What happens when you invite strangers to appraise your work? Sounds like an invitation to some serious anxiety. At the Renegade Craft Fair in San Francisco, we decided to let visitors (and artists), price two of our pieces at our booth The Whiteout.
It was all done on an iPad version of a pricing app (The Pricerie) built in webkit. Users had to enter a value and at the end of the day we would have the final community price, which would be the sweet spot from all prices after dropping the outliers.
On Saturday July 9, we picked a popular product ‘Fruit Fly’. This piece is made from a tree ornament salvaged from Urban Ore. It’s been primed and painted white with an original pen and ink illustration signed by the artist.
When we invited people to price, we told them the story behind the product and to use their best judgement... “Use your gut. No pressure.” We didn't linger around to see what price they entered.
52 people priced it. The final community price was $28.
This price point is interesting because we sold a similar piece earlier for $20, lower than what the community suggested. We artists always tend to underprice our work, don't we?
The next day, we thought let's switch things up and and use a polarizing meme. Charlie Sheen '#Winning'.
This piece is made from a plaque salvaged from the Goodwill Store. It’s been sanded, primed and painted white, with a freehand illustration of Charlie Sheen with the once-upon-a-trending topic ‘winning’.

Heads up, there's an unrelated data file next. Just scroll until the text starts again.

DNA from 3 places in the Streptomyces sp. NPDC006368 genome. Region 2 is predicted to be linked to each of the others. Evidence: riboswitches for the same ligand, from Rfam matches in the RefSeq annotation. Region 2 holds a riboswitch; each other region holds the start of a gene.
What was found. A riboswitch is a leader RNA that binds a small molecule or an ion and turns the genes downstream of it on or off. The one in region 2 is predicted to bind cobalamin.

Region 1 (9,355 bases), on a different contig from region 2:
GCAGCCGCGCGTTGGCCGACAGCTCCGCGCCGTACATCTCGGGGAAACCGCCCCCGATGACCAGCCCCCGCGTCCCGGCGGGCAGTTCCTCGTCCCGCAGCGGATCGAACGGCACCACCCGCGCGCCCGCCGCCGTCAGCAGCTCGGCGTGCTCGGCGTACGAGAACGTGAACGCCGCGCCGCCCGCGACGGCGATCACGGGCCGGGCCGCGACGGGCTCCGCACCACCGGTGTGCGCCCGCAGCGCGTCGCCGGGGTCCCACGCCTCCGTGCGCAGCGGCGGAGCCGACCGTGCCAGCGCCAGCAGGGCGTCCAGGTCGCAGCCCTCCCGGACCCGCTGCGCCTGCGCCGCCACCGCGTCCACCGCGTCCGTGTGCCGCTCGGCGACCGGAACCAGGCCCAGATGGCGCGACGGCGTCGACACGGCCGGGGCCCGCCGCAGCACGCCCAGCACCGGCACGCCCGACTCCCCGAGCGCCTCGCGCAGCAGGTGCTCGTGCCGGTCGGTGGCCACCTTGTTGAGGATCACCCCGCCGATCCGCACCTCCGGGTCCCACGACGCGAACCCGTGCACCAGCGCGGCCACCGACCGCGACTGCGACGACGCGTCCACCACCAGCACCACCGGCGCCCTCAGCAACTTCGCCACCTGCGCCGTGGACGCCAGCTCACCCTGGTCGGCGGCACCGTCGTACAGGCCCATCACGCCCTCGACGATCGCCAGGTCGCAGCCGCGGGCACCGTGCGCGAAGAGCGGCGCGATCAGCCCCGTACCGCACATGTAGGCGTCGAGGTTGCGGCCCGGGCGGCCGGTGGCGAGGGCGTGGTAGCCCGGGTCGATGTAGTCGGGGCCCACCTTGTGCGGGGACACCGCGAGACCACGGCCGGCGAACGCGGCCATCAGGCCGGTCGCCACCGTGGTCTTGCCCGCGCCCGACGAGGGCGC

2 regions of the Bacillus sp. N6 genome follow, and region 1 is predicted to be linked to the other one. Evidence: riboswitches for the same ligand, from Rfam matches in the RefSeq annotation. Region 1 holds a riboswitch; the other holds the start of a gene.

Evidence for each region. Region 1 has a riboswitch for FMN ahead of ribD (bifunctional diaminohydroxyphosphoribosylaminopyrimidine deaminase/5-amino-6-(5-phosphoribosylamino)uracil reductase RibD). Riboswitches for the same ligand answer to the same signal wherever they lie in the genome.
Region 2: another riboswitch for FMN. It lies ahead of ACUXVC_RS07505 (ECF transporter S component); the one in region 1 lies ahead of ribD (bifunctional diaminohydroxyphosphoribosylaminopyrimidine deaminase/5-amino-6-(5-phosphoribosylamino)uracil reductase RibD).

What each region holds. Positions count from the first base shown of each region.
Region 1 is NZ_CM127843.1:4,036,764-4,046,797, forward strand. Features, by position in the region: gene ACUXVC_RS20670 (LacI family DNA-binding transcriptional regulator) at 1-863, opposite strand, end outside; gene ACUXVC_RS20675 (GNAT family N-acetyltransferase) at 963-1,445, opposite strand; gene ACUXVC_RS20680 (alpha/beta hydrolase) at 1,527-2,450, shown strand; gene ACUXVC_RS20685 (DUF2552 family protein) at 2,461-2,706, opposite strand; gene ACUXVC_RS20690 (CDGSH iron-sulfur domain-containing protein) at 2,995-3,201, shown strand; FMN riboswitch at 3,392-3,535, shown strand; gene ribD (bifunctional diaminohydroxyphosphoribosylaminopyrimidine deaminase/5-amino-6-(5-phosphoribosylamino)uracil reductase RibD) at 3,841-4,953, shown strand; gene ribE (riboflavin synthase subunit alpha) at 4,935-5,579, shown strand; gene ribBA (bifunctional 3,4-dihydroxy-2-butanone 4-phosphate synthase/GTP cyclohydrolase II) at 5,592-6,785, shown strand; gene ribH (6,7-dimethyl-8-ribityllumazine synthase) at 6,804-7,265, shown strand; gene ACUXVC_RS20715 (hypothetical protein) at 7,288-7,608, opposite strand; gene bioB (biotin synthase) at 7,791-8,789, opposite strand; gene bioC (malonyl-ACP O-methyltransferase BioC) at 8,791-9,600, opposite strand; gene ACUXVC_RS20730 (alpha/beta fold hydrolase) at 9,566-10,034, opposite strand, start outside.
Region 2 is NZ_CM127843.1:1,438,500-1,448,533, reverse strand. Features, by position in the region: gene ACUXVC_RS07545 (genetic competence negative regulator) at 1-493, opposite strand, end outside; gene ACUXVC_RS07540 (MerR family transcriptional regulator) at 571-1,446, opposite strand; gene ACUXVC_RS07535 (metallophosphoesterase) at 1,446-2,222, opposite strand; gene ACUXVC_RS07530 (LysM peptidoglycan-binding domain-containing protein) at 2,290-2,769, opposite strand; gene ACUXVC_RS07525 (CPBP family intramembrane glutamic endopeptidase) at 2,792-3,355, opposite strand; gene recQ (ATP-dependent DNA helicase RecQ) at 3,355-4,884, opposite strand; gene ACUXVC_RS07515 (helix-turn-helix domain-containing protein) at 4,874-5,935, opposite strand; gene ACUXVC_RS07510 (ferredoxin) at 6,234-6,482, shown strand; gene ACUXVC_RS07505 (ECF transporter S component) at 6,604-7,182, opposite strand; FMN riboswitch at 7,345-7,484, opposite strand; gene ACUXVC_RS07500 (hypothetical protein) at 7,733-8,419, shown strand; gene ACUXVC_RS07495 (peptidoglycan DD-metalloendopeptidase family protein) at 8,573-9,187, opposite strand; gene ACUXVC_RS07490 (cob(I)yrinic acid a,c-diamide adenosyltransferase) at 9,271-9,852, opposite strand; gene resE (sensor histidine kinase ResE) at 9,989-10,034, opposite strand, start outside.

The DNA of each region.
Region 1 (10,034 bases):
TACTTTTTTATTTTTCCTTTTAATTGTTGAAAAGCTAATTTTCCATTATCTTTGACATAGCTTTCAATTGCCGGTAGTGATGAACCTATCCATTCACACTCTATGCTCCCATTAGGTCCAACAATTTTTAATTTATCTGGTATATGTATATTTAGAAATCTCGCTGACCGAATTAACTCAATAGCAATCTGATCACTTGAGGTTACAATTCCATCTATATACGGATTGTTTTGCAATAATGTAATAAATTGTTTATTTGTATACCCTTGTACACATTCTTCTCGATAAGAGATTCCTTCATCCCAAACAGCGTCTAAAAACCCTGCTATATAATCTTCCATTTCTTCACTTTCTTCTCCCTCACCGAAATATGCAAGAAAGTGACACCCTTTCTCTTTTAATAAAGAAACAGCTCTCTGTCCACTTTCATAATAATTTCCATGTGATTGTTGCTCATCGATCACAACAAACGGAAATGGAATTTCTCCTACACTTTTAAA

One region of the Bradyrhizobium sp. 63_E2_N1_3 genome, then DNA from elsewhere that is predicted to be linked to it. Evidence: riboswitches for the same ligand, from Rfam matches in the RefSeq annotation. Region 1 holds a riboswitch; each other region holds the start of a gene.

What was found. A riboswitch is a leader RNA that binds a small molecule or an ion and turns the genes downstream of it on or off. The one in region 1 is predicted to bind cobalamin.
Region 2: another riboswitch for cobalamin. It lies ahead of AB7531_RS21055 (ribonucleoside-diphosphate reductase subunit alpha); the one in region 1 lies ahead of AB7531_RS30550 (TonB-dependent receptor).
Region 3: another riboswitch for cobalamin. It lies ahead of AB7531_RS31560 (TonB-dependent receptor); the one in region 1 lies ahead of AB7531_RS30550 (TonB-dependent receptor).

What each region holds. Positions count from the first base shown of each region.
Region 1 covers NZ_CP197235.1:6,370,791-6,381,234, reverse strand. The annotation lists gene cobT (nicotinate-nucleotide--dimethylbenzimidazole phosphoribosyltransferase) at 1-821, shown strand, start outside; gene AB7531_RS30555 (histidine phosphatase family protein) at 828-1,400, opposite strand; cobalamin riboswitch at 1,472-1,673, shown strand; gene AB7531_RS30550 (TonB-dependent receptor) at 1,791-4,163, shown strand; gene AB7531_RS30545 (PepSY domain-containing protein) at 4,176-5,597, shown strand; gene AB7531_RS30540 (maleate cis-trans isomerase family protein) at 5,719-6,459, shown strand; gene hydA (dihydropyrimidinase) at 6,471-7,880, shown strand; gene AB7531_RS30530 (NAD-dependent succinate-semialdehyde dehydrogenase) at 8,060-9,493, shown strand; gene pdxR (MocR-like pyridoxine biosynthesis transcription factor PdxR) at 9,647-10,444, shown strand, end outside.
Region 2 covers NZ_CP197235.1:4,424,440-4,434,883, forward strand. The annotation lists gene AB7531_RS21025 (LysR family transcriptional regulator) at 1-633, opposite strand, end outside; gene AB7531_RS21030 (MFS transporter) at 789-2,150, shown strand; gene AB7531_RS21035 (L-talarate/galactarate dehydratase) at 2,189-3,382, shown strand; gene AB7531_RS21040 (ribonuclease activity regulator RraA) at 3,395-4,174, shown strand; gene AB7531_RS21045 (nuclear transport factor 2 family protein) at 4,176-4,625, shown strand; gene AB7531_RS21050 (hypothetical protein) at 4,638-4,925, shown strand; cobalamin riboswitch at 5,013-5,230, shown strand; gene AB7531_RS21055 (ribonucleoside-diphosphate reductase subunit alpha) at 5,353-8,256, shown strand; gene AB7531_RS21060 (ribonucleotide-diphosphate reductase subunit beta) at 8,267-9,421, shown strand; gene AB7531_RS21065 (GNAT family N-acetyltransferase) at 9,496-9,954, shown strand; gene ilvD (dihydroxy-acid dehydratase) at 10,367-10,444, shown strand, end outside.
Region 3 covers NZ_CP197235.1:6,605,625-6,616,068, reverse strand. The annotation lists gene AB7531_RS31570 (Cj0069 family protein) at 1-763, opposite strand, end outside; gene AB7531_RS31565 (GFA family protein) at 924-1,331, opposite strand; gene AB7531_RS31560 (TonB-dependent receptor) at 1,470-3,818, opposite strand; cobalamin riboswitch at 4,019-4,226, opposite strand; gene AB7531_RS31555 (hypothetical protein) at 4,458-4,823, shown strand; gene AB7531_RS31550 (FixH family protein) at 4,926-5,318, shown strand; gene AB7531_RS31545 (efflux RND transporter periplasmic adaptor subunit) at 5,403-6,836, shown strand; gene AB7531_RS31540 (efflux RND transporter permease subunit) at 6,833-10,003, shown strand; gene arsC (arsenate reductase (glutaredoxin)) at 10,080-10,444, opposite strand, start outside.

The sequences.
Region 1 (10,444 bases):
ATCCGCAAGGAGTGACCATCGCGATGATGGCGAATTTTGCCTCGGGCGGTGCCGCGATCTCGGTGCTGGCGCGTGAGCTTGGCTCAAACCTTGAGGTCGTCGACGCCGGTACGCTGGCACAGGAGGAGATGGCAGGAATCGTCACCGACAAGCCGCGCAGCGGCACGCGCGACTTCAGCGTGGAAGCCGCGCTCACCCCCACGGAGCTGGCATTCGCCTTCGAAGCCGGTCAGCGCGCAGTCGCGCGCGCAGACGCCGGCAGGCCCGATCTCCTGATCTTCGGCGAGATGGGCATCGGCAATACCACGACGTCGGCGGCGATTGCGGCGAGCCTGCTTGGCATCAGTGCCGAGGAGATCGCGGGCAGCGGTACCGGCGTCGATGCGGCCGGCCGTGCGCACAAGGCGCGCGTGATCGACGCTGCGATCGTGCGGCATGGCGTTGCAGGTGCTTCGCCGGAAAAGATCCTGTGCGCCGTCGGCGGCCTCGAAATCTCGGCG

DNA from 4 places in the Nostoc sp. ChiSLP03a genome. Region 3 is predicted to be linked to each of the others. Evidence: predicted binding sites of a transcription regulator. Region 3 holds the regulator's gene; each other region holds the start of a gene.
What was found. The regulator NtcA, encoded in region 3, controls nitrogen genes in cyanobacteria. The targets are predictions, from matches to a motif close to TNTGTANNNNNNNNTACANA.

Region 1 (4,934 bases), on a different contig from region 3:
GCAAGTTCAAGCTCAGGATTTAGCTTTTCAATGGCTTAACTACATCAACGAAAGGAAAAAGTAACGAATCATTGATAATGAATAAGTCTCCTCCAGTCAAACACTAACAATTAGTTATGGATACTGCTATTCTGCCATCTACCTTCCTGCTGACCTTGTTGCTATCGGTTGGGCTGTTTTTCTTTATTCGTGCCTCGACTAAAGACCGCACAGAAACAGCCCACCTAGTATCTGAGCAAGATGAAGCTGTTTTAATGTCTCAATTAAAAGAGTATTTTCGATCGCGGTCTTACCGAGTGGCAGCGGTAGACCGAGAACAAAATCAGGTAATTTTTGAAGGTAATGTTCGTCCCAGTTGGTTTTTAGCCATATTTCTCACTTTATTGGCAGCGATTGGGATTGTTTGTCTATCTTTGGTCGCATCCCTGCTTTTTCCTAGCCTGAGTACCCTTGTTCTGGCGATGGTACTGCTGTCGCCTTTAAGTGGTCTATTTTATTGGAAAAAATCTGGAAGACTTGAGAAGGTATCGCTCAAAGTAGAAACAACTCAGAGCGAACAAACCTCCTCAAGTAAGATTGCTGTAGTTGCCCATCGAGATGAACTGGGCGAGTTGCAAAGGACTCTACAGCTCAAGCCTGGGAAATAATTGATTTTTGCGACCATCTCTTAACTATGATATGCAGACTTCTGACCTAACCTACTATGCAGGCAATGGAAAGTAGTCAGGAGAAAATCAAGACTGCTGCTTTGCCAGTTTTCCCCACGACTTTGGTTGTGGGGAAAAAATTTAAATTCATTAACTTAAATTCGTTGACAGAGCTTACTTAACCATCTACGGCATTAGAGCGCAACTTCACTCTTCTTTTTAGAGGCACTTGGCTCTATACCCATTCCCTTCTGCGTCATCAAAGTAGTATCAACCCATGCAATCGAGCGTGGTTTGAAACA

Not everyone got the cultural reference. Some said they wouldn’t pay 5 cents for Charlie Sheen because he’s a ‘total scum bag’. Fans said they would pay $150. Some people decided not to price it stating they wouldn't be the best judge. It was nice to know people chose to abstain versus throwing out some random number just for the heck of it.
The final community price was $68 with a total 22 people pricing it.
That's only half the people compared to Fruit Fly. We hadn't really set any price in our heads for this piece since it was a wild card.
What did we learn?
For items with a general theme, the pricing behavior is not only similar between people, it's also higher than what we predict. Our previous tests produced similar results.
For products that are niche and polarizing, like '#winning' it’s better to keep the pricing closed to a niche audience—in this case internet nerds. The highest entered price was $150. The data suggested this piece could easily go for $90-100.
We’d be better off selling a piece like this online and appealing to a specific audience like the Charlie Sheen fan group, if it exists (of course it does). Or if we sell at a craft fair, we’ll put it under a section like 'Memes'.
Overall people had a lot of fun pricing. I guess it was also empowering. A few were embarrassed that they priced lower than everyone else, but we said well this is art, there is no right answer.
Hopefully this experiment will be a step towards taking the guesswork out of pricing. Once we stress test the idea a bit more, we'll open it up to more artists who want to participate. It would be especially useful to new artists for test marketing ideas and introducing new products.
Next month, I'll speak to three artists with different approaches to pricing and what they do to take the pain out of the process. If you have have thoughts on how to make the pricing process fun, please do share! We could all use any help we get.
This is part of a monthly post on the touchiest of all subjects, pricing! See you again in August.